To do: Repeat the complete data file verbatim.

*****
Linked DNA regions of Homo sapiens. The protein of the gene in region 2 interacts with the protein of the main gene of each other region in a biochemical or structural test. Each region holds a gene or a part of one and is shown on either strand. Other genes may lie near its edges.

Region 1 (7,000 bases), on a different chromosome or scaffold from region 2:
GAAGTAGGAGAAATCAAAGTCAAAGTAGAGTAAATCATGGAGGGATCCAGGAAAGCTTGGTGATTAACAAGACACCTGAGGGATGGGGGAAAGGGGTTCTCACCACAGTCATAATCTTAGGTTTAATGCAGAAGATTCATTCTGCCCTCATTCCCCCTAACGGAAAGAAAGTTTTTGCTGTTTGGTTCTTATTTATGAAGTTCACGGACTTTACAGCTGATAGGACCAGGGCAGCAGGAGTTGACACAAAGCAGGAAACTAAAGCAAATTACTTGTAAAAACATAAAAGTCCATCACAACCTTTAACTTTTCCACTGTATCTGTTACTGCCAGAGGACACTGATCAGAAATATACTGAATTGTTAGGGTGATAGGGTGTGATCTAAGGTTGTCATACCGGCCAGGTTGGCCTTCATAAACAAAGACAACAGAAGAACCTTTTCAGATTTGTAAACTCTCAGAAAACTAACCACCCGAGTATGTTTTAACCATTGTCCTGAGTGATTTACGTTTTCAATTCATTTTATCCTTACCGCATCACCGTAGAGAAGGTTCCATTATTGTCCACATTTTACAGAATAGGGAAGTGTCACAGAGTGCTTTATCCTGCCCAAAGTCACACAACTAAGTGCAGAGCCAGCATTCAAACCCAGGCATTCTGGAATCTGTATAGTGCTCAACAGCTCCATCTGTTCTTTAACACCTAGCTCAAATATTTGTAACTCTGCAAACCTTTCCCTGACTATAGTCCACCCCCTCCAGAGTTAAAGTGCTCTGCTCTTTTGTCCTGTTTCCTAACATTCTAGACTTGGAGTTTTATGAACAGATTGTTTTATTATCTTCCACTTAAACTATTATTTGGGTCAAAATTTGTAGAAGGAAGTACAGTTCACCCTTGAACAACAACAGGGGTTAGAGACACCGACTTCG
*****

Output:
Linked DNA regions of Homo sapiens. The protein of the gene in region 2 interacts with the protein of the main gene of each other region in a biochemical or structural test. Each region holds a gene or a part of one and is shown on either strand. Other genes may lie near its edges.

Region 1 (7,000 bases), on a different chromosome or scaffold from region 2:
GAAGTAGGAGAAATCAAAGTCAAAGTAGAGTAAATCATGGAGGGATCCAGGAAAGCTTGGTGATTAACAAGACACCTGAGGGATGGGGGAAAGGGGTTCTCACCACAGTCATAATCTTAGGTTTAATGCAGAAGATTCATTCTGCCCTCATTCCCCCTAACGGAAAGAAAGTTTTTGCTGTTTGGTTCTTATTTATGAAGTTCACGGACTTTACAGCTGATAGGACCAGGGCAGCAGGAGTTGACACAAAGCAGGAAACTAAAGCAAATTACTTGTAAAAACATAAAAGTCCATCACAACCTTTAACTTTTCCACTGTATCTGTTACTGCCAGAGGACACTGATCAGAAATATACTGAATTGTTAGGGTGATAGGGTGTGATCTAAGGTTGTCATACCGGCCAGGTTGGCCTTCATAAACAAAGACAACAGAAGAACCTTTTCAGATTTGTAAACTCTCAGAAAACTAACCACCCGAGTATGTTTTAACCATTGTCCTGAGTGATTTACGTTTTCAATTCATTTTATCCTTACCGCATCACCGTAGAGAAGGTTCCATTATTGTCCACATTTTACAGAATAGGGAAGTGTCACAGAGTGCTTTATCCTGCCCAAAGTCACACAACTAAGTGCAGAGCCAGCATTCAAACCCAGGCATTCTGGAATCTGTATAGTGCTCAACAGCTCCATCTGTTCTTTAACACCTAGCTCAAATATTTGTAACTCTGCAAACCTTTCCCTGACTATAGTCCACCCCCTCCAGAGTTAAAGTGCTCTGCTCTTTTGTCCTGTTTCCTAACATTCTAGACTTGGAGTTTTATGAACAGATTGTTTTATTATCTTCCACTTAAACTATTATTTGGGTCAAAATTTGTAGAAGGAAGTACAGTTCACCCTTGAACAACAACAGGGGTTAGAGACACCGACTTCG